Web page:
Back in August, the four primary candidates for President were asked a series of questions concerning science, engineering, technology, health & the environment (see 20 Questions for the Presidential Candidates). What I propose to do is look at the answers for each of the 20 questions. This, then, will be the first of 20 posts.
Hillary Clinton, Donald Trump, and Jill Stein have answered the questions and their answers can be found at “Trump, Clinton, and Stein answer 20 questions on science”. At the time this was released, Gary Johnson had not returned his answers.
Science and engineering have been responsible for over half of the growth of the U.S. economy since WWII. But some reports question America’s continued leadership in these areas. What policies will best ensure that America remains at the forefront of innovation?
Hillary Clinton (D)
Since World War II, America’s leadership in science- and engineering-based innovation has provided economic benefits along with major advances in health, safety, security, and quality of life. Education, research, and commercialization are all key to America’s success. As President, I will work to strengthen each of these core elements of the ecosystem and facilitate public-private partnerships between them to ensure that America remains at the forefront of innovation.
Advances in science and engineering start with education. We need universal preschool, to get our kids off to a good start; good K-12 schools and teachers in every ZIP code; and to put higher education in reach for everyone with debt-free college and support for high-quality apprenticeships and training programs. We need strong STEM programming in every school, and we need to provide every public school student with access to education in computer science.
Both basic and applied research are major drivers of innovation. As President, I will work with Congress to ensure that government funding of research is sufficient to allow for multi-year planning, exploration of emerging research areas, and inflation-adjusted costs. Funding is needed not only for the basic science research agencies and the large science and engineering mission agencies but also for the broader universe of agencies that are increasingly dependent on STEM for their missions.
The innovation payoff comes from the commercialization of research results. The first step is what universities call “technology transfer” and the medical community calls “translation” – demonstrating the use of research results in practice and sharing the knowledge with the business community. The government has a critical role to play at this stage by opening access to and sharing government-funded research results. I will support the development of collaborative consortia that accelerate the creation of new industries while providing valuable feedback to researchers. As part of my plan to create more good-paying jobs, I will also invest in “Make it in America” partnerships that will make America the first choice for manufacturing by harnessing regional strengths, supporting manufacturers up and down the supply chain, and ensuring international competitiveness by improving industrial energy efficiency by one-third within a decade.
Donald Trump (R)
Innovation has always been one of the great by-products of free market systems. Entrepreneurs have always found entries into markets by giving consumers more options for the products they desire. The government should do all it can to reduce barriers to entry into markets and should work at creating a business environment where fair trade is as important as free trade. Similarly, the federal government should encourage innovation in the areas of space exploration and investment in research and development across the broad landscape of academia. Though there are increasing demands to curtail spending and to balance the federal budget, we must make the commitment to invest in science, engineering, healthcare and other areas that will make the lives of Americans better, safer and more prosperous.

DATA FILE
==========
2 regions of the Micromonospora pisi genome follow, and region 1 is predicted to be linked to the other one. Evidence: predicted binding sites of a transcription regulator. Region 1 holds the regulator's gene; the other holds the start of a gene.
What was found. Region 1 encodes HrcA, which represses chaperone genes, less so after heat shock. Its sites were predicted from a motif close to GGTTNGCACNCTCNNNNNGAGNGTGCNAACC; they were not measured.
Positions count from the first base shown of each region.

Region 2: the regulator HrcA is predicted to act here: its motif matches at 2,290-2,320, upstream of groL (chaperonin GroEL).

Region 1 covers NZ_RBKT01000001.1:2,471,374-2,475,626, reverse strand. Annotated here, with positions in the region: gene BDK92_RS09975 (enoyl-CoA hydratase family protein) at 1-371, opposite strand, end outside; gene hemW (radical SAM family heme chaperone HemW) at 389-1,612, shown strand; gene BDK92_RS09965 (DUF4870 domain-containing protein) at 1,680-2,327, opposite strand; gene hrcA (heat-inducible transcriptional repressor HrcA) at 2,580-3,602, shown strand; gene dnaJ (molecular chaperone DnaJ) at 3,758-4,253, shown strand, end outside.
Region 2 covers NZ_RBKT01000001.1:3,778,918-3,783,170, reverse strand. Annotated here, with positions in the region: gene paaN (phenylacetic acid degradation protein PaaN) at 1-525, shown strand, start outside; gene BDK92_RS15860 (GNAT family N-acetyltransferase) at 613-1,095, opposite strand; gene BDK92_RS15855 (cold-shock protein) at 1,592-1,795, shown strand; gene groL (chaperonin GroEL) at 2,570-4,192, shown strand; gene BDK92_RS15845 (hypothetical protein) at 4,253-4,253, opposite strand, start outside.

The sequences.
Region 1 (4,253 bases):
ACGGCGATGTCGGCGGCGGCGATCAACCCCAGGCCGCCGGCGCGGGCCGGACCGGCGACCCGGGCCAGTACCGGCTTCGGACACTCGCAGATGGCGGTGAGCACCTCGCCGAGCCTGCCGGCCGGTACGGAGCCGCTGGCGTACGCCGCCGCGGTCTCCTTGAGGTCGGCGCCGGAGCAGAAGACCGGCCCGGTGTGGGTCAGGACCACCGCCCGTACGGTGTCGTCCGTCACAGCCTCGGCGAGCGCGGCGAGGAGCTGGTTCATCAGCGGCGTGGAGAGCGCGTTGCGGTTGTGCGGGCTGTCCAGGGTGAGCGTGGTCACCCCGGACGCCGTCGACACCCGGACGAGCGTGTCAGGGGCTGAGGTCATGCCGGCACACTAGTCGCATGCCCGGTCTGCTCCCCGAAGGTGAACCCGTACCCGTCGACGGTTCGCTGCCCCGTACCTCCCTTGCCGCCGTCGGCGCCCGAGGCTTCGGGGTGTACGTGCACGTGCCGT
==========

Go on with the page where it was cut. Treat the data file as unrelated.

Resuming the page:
Jill Stein (G)
Virtually every component of our 2016 Platform contains elements likely to have positive effects on innovation. These include our climate action plan, our free public education and cancellation of student debt proposals, and our Medicare for All plank. Vast resources will be freed for investment in public R&D by reduced Pentagon spending. Millions of people currently hobbled by poverty and underperforming schools will be able for the first time in American history to bring their talents to bear on the problems of the 21st century. A just economy, with living wages and paid sick leave, can be far more innovative than one where innovation is determined by a relative handful of corporate executives and Pentagon planners.
Clinton’s response was more extensive than the responses from either Trump or Stein. This may be indicative of who each person is, though I would have expected a little more depth in Dr. Stein’s response.
Both Clinton and Stein offered a vision of innovation through education. Trump’s response was a purely, in my mind, business response that ignored how people are prepared for innovation.
Stein’s response assumed that one is familiar with the Green party platform. Also, there is an assumption in her statement that offers a more draconian view of society than may actually exist.
Neither Clinton nor Trump offered ideas about how they were going to pay for their plans; Stein suggested reduced Pentagon spending.
I truly believe that the key to innovation is an environment that supports the process. This begins with education. There must also be processes that allow businesses to be innovative. I am in agreement with the idea Stein the dominance of the Pentagon in the budget has to end and our budget priorities have to change.